As Product Managers, our primary job isn’t to prioritize ideas. If we are having a hard time doing it, then it means we’re in an output-focused organization. As Product Managers, our job is to create value for the customers in a way that creates value for the business. And that requires an outcome mindset, where product strategy comes first than prioritization tactics.
In the absence of a product strategy, our most important job is to set one.
If none of this outcomes vs. outputs talk rings a bell to you, I’d recommend reading the article below before moving any further. Most of the terms I’ll use from now forward come from there.
Strategy makes prioritization easier
With product strategy, we break up the desired outcomes into a tree-like structure. This way, we reduce the playing field and make it more manageable. We don’t need to assess the full tree at the same time. We can simply assess the branch we’re on. We’ll have less to decide, and it’ll be easier to prioritize. Trying to prioritize a list of 5 initiatives is easier than a list of 50 feature ideas.
With product strategy, we are also providing clear goals. We want to do what will more likely help us achieve the desired outcome, and that should be the reasoning behind our prioritization. The more defined an outcome is, the easier it’ll be to prioritize the items that align with it.
- When prioritizing Business Intents, we need to select the ones that make the biggest leap forward to reaching the Vision.
- When prioritizing Product Initiatives, we need to select the ones that impact more the Business Intent we are aiming for.
- When prioritizing Options, we need to select the ones that best solve the Product Initiative proposal.
Strategy allows increased confidence
So, given we have fewer items to prioritize now and have clear goals, isn’t it ok to use our instinct this time? Or resort to a prioritization framework? Sure, depending on the risk and our confidence level. But we can always use the left-over capacity to de-risk and gain more confidence.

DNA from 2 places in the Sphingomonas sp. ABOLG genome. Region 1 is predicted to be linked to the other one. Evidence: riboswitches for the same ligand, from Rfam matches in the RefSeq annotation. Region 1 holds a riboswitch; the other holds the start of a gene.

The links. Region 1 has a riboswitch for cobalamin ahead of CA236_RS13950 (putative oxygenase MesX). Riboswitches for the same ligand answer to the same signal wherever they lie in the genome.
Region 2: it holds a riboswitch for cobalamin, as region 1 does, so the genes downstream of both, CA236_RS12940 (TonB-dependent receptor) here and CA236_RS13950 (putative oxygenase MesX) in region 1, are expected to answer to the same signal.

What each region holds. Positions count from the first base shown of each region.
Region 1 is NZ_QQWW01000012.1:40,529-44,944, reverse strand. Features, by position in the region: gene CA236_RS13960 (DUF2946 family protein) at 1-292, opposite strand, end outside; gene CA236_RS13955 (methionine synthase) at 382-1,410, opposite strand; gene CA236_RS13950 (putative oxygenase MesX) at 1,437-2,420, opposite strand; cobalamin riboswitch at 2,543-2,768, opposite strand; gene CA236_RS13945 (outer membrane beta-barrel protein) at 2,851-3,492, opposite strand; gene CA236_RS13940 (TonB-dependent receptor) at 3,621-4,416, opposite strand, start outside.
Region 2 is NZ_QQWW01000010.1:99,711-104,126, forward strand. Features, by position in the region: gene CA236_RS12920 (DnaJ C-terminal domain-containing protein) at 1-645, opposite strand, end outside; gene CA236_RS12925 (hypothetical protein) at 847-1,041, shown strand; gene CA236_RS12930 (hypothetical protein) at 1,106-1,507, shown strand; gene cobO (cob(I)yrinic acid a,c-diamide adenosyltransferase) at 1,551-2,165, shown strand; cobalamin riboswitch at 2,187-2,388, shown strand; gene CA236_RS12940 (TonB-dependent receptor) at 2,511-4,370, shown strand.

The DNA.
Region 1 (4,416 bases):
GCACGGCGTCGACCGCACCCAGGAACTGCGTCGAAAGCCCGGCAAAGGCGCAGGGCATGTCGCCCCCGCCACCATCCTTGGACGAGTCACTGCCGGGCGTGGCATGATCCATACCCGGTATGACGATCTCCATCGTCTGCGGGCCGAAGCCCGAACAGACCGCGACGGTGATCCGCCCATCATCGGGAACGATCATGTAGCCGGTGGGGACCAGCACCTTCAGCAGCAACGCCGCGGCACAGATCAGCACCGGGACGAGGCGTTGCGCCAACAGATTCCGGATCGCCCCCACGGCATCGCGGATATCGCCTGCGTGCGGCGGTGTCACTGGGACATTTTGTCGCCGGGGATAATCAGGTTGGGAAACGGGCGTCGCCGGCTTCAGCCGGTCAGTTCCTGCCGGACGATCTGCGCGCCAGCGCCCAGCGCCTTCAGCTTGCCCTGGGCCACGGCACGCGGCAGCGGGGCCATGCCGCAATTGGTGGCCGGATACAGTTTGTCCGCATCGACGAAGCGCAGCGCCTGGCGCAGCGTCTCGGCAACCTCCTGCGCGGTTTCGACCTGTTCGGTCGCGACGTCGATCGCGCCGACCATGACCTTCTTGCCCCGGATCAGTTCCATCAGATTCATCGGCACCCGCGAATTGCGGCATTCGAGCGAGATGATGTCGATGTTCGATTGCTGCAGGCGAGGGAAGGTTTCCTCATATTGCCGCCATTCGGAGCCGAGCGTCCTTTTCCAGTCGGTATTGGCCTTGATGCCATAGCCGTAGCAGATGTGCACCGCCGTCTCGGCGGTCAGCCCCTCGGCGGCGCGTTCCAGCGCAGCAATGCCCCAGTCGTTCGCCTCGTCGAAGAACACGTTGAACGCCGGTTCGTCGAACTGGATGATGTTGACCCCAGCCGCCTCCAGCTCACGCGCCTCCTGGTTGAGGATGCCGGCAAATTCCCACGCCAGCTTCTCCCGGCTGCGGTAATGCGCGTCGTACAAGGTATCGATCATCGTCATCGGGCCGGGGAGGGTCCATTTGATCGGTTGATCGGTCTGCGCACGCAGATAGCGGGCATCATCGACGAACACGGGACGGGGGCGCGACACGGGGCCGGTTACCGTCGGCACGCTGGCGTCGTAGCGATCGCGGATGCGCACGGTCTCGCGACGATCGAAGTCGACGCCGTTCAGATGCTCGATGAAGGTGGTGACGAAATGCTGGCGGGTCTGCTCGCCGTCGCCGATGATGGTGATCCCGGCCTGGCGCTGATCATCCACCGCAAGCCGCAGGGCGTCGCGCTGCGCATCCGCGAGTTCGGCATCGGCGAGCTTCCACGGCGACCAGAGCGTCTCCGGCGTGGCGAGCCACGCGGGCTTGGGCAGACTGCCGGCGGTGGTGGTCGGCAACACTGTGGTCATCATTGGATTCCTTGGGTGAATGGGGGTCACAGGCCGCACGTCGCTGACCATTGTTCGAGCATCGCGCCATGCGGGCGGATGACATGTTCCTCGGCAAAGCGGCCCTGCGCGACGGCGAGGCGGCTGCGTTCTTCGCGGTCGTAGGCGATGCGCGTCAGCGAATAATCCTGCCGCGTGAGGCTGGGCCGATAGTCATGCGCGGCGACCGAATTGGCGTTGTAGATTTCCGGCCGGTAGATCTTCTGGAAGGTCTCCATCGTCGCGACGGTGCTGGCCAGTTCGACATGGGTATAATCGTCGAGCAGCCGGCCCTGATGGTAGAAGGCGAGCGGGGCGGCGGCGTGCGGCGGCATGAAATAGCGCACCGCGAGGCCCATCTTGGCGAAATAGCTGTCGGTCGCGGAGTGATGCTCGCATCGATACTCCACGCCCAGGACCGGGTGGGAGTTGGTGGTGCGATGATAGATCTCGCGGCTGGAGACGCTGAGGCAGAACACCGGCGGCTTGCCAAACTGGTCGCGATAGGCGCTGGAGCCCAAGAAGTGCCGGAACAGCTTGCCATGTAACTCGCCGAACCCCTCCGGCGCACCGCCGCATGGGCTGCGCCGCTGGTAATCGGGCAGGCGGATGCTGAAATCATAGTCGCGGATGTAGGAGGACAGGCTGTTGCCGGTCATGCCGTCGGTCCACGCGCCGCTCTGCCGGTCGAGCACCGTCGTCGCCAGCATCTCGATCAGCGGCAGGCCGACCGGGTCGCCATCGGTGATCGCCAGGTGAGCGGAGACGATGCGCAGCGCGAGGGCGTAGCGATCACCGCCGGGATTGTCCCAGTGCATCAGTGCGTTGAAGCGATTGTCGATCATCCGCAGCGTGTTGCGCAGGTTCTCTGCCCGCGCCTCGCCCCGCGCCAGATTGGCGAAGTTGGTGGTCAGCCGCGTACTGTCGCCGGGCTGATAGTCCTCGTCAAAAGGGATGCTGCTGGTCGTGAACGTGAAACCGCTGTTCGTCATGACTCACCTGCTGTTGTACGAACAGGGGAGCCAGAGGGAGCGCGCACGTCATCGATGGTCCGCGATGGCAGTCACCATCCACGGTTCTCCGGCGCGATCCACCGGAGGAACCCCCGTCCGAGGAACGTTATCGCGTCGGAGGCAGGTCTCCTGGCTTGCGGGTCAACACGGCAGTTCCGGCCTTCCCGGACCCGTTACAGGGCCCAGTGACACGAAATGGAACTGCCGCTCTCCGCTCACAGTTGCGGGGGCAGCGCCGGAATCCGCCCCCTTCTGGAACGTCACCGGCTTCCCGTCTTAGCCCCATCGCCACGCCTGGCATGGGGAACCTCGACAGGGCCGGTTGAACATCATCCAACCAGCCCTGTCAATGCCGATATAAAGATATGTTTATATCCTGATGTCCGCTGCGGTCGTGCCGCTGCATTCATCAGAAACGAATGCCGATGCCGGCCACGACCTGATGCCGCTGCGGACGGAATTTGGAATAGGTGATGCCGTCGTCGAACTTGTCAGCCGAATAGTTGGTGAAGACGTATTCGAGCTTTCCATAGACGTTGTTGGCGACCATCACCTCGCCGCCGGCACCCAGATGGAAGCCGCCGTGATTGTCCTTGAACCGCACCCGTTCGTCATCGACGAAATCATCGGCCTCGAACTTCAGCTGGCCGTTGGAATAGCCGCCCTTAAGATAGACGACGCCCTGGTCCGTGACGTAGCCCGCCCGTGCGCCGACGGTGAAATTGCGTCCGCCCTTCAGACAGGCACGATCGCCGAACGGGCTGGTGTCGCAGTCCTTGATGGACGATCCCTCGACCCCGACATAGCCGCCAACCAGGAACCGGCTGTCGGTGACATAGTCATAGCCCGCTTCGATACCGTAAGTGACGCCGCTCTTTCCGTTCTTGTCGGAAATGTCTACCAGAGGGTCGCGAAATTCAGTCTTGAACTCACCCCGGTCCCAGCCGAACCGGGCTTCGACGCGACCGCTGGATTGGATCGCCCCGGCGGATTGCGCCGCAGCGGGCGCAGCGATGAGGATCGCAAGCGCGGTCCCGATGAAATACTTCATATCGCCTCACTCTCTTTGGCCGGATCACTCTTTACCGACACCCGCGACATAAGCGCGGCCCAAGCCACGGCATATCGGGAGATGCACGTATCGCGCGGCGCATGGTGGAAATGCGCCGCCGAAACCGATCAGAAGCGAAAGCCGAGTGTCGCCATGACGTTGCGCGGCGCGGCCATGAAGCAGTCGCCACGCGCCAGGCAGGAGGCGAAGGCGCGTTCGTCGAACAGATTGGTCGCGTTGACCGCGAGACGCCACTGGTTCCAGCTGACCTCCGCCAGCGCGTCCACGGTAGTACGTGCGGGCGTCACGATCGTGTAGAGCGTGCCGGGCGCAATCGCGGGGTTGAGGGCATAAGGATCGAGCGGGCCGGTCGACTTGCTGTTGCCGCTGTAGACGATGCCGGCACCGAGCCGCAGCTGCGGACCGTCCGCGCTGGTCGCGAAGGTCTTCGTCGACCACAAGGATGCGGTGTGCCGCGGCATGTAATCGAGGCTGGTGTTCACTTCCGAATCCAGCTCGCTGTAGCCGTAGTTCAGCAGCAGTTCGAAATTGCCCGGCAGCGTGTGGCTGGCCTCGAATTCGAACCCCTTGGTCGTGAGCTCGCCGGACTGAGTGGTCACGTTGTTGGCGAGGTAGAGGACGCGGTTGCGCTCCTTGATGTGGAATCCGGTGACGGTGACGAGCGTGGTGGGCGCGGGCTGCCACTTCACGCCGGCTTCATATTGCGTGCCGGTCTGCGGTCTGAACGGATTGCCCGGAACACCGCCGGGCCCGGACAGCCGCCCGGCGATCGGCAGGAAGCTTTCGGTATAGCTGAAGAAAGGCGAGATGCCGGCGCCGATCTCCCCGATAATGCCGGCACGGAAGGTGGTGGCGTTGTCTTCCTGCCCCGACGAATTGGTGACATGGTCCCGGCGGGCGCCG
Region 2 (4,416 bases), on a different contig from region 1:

Ultimately, we want to estimate how much impact addressing each item would have on our desired outcome. Ideally, we’ll do this by using hard data from the market, customers, and financials (not by using made-up numbers that give us a false sense of truth). Yet, we’ll most likely need to experiment to gather that evidence.
Learn to Earn: An Experimentation Guide
Experimentation is all about building to learn, to hit the nail more effectively when you are building to earn.
As we learn which item looks most promising, we prioritize it to be delivered. As we learn how it performs, we either move on to another target or try another option. No matter how confident we are, we want to stay open to the idea that we might have made the wrong decisions. Prioritization is as iterative as anything else.
All that said, let’s go through it again, this time backward:
- Product strategy guides us to make sure we are doing the most important things first. If there isn’t a product strategy, we need to set one. On the big picture, prioritization that provides real value can’t be effective without it. And experimentation is our next best friend.
- Frameworks can help us think in a structured way and can help us communicate decisions when needed. Still, we need to use them wisely. They don’t replace product strategy, and we shouldn’t be slaves to them.
- Instinct works for obvious items. There’s no need to complicate things sometimes. Nevertheless, we should never fall into the trap of being overly confident or outsourcing our decisions to others. Product management isn’t a rigorous science, but it’s not a loose art either.